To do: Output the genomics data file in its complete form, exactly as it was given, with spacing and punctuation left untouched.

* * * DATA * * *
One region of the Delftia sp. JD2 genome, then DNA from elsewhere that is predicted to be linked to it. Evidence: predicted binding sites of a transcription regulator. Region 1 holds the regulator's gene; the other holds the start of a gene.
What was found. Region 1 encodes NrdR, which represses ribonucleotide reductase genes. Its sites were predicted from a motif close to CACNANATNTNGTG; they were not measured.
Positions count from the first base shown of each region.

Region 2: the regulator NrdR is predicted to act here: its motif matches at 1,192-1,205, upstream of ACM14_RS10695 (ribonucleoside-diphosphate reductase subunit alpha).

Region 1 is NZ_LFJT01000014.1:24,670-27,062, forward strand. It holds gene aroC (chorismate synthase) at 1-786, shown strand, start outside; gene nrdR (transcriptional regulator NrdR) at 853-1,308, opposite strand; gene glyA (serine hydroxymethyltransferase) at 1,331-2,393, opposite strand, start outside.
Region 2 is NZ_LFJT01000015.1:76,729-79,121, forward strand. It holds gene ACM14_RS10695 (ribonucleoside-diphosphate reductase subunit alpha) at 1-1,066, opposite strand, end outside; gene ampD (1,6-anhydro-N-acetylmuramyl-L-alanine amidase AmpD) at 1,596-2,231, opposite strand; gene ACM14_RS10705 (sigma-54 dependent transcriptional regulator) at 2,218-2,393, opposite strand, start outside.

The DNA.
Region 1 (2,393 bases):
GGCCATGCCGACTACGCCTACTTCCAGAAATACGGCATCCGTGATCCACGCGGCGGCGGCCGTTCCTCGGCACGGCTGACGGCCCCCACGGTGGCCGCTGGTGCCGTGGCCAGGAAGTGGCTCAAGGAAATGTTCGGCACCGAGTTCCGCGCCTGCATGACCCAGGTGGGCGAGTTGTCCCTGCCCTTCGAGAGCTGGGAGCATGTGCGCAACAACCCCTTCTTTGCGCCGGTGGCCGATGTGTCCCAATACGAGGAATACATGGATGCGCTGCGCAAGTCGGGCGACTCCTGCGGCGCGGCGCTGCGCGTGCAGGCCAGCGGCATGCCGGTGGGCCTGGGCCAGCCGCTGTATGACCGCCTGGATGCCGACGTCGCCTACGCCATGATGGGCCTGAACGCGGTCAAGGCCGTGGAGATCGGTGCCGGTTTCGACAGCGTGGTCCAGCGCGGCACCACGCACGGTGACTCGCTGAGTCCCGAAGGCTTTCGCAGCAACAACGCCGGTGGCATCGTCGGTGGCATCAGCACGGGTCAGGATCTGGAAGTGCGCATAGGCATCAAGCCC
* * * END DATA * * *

One region of the Delftia sp. JD2 genome, then DNA from elsewhere that is predicted to be linked to it. Evidence: predicted binding sites of a transcription regulator. Region 1 holds the regulator's gene; the other holds the start of a gene.
What was found. Region 1 encodes NrdR, which represses ribonucleotide reductase genes. Its sites were predicted from a motif close to CACNANATNTNGTG; they were not measured.
Positions count from the first base shown of each region.

Region 2: the regulator NrdR is predicted to act here: its motif matches at 1,192-1,205, upstream of ACM14_RS10695 (ribonucleoside-diphosphate reductase subunit alpha).

Region 1 is NZ_LFJT01000014.1:24,670-27,062, forward strand. It holds gene aroC (chorismate synthase) at 1-786, shown strand, start outside; gene nrdR (transcriptional regulator NrdR) at 853-1,308, opposite strand; gene glyA (serine hydroxymethyltransferase) at 1,331-2,393, opposite strand, start outside.
Region 2 is NZ_LFJT01000015.1:76,729-79,121, forward strand. It holds gene ACM14_RS10695 (ribonucleoside-diphosphate reductase subunit alpha) at 1-1,066, opposite strand, end outside; gene ampD (1,6-anhydro-N-acetylmuramyl-L-alanine amidase AmpD) at 1,596-2,231, opposite strand; gene ACM14_RS10705 (sigma-54 dependent transcriptional regulator) at 2,218-2,393, opposite strand, start outside.

The DNA.
Region 1 (2,393 bases):
GGCCATGCCGACTACGCCTACTTCCAGAAATACGGCATCCGTGATCCACGCGGCGGCGGCCGTTCCTCGGCACGGCTGACGGCCCCCACGGTGGCCGCTGGTGCCGTGGCCAGGAAGTGGCTCAAGGAAATGTTCGGCACCGAGTTCCGCGCCTGCATGACCCAGGTGGGCGAGTTGTCCCTGCCCTTCGAGAGCTGGGAGCATGTGCGCAACAACCCCTTCTTTGCGCCGGTGGCCGATGTGTCCCAATACGAGGAATACATGGATGCGCTGCGCAAGTCGGGCGACTCCTGCGGCGCGGCGCTGCGCGTGCAGGCCAGCGGCATGCCGGTGGGCCTGGGCCAGCCGCTGTATGACCGCCTGGATGCCGACGTCGCCTACGCCATGATGGGCCTGAACGCGGTCAAGGCCGTGGAGATCGGTGCCGGTTTCGACAGCGTGGTCCAGCGCGGCACCACGCACGGTGACTCGCTGAGTCCCGAAGGCTTTCGCAGCAACAACGCCGGTGGCATCGTCGGTGGCATCAGCACGGGTCAGGATCTGGAAGTGCGCATAGGCATCAAGCCC